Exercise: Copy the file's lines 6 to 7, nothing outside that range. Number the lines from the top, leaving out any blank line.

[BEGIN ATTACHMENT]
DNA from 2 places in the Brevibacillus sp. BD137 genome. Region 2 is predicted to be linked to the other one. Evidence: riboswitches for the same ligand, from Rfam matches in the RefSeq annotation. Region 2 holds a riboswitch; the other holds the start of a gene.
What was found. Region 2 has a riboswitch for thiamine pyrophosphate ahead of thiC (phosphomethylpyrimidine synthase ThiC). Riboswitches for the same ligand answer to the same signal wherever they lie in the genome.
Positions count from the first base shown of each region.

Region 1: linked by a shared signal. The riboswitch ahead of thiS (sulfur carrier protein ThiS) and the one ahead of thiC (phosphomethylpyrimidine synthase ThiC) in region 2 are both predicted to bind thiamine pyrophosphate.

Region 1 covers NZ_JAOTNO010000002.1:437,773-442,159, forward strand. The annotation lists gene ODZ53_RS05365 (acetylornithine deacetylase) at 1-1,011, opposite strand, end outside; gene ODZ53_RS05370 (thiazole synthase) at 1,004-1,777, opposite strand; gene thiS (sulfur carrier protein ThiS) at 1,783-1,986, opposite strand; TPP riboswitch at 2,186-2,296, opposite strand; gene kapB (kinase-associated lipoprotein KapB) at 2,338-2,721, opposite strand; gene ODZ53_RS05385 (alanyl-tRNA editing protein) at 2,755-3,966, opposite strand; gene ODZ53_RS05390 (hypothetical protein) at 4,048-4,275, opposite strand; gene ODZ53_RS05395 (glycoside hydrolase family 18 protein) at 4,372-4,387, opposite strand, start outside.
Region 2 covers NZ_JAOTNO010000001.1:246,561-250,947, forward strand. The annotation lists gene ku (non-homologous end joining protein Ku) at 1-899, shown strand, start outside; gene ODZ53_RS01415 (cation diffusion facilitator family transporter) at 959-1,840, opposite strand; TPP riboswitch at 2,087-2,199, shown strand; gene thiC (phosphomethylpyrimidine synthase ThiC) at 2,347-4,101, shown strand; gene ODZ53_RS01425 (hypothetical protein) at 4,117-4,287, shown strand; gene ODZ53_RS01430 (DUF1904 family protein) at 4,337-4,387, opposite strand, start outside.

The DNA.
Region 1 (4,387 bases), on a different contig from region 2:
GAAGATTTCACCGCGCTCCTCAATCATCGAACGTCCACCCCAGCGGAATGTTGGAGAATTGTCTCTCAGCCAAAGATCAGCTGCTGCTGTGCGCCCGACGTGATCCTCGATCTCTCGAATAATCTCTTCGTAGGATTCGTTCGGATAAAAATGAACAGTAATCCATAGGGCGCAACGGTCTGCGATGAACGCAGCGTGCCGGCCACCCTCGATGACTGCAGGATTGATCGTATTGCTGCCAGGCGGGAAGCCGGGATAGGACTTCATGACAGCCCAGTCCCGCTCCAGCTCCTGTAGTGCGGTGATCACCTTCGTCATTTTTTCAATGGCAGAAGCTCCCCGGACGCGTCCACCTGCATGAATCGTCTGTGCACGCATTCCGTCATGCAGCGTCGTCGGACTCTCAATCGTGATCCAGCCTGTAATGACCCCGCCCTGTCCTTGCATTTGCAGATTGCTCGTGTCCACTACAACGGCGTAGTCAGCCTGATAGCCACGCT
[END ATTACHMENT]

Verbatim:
Region 2 covers NZ_JAOTNO010000001.1:246,561-250,947, forward strand. The annotation lists gene ku (non-homologous end joining protein Ku) at 1-899, shown strand, start outside; gene ODZ53_RS01415 (cation diffusion facilitator family transporter) at 959-1,840, opposite strand; TPP riboswitch at 2,087-2,199, shown strand; gene thiC (phosphomethylpyrimidine synthase ThiC) at 2,347-4,101, shown strand; gene ODZ53_RS01425 (hypothetical protein) at 4,117-4,287, shown strand; gene ODZ53_RS01430 (DUF1904 family protein) at 4,337-4,387, opposite strand, start outside.

The DNA.